The EU’s General Court on Wednesday annulled a European Commission decision from 2017, in which the Commission had found that a tax deal between the Luxembourg government and multinational tech company Amazon amounted to “illegal state aid.”
In 2017, Amazon was ordered by the European Commission, the EU’s politically independent executive arm, to pay approximately €250 million (USD $303 million) in back taxes to Luxembourg. The original decision was made in order to tackle corporate tax avoidance related to Luxembourg’s tax treatment of two companies in the Amazon group: Amazon EU and Amazon Europe Holding Technologies. It was argued by Margrethe Vestager, the EU official in charge of antitrust issues, that Amazon had unfairly profited from special low tax conditions since 2003 in Luxembourg, which is where its European headquarters are based. As a result of this, three-quarters of Amazon’s profits in the EU were not taxed.
Al Jazeera notes that the EU has taken aim at deals concluded between individual countries and companies used to lure foreign multinationals in search of a place to establish their EU headquarters. This practice has led to EU states competing and multinationals such as Amazon playing them against one another.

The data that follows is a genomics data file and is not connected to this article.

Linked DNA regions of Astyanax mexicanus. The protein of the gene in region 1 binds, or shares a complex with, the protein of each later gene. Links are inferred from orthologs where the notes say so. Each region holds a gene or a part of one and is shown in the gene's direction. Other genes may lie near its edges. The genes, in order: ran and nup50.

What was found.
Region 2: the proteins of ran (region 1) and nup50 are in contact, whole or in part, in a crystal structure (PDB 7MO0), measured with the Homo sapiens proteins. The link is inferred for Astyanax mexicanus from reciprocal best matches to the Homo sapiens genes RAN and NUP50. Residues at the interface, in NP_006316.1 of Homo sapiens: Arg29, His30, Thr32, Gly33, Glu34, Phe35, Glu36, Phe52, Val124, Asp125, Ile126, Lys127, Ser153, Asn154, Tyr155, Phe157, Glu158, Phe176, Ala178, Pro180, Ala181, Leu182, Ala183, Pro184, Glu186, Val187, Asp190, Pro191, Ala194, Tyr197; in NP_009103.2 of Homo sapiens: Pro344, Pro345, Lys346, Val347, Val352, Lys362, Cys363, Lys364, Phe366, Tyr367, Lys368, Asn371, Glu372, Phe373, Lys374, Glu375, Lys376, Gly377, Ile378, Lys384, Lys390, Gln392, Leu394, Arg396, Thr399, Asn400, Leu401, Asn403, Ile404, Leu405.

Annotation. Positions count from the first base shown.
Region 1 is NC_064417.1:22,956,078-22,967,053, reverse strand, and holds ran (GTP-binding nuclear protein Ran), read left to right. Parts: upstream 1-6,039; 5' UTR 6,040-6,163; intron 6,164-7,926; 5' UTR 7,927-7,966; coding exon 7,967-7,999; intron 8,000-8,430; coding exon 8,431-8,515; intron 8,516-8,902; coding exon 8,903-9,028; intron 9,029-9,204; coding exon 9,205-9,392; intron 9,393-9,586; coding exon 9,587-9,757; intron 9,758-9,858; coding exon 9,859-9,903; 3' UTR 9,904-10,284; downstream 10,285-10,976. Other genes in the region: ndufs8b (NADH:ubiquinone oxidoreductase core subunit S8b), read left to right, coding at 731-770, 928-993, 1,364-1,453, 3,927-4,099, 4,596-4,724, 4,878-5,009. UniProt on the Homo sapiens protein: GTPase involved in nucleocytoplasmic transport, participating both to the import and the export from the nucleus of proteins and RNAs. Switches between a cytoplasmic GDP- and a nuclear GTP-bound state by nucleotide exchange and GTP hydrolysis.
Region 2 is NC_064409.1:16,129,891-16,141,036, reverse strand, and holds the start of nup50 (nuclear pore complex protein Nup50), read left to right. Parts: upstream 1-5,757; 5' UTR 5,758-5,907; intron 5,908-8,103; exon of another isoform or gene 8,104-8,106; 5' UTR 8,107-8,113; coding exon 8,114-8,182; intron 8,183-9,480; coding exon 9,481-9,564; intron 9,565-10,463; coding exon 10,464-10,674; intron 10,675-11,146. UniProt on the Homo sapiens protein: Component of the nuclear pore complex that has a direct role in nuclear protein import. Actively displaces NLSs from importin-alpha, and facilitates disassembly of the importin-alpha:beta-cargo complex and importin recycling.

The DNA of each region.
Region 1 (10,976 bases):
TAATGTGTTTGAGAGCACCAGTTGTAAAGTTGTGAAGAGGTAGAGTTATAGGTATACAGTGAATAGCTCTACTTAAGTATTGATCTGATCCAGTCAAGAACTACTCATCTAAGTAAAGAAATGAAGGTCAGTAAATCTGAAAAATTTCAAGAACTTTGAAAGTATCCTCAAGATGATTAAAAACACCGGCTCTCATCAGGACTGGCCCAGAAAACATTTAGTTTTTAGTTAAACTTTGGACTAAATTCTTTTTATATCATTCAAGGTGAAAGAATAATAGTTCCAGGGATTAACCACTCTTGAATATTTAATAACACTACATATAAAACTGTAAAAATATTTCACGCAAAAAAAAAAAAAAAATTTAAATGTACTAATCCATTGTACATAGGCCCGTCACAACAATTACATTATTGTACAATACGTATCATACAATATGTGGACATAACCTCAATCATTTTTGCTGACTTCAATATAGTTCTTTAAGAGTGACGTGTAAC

The decision was challenged by both Luxembourg and Amazon and each brought an action seeking annulment of that decision. In the judgment delivered on Wednesday, the General Court of the European Union affirmed that the Commission did not prove “to the requisite legal standard that there was an undue reduction of the tax burden of a European subsidiary of the Amazon Group.” The judges at the General Court have supported the European Commission in several cases but on Wednesday departed from this practice.
Amazon said in a press statement that it welcomed the court’s decision and that it was “in line with our long-standing position that we followed all applicable laws and that Amazon received no special treatment, we are pleased that the Court has made this clear, and we can continue to focus on delivering for our customers across Europe.”
Wednesday’s ruling can be appealed to the European Court of Justice.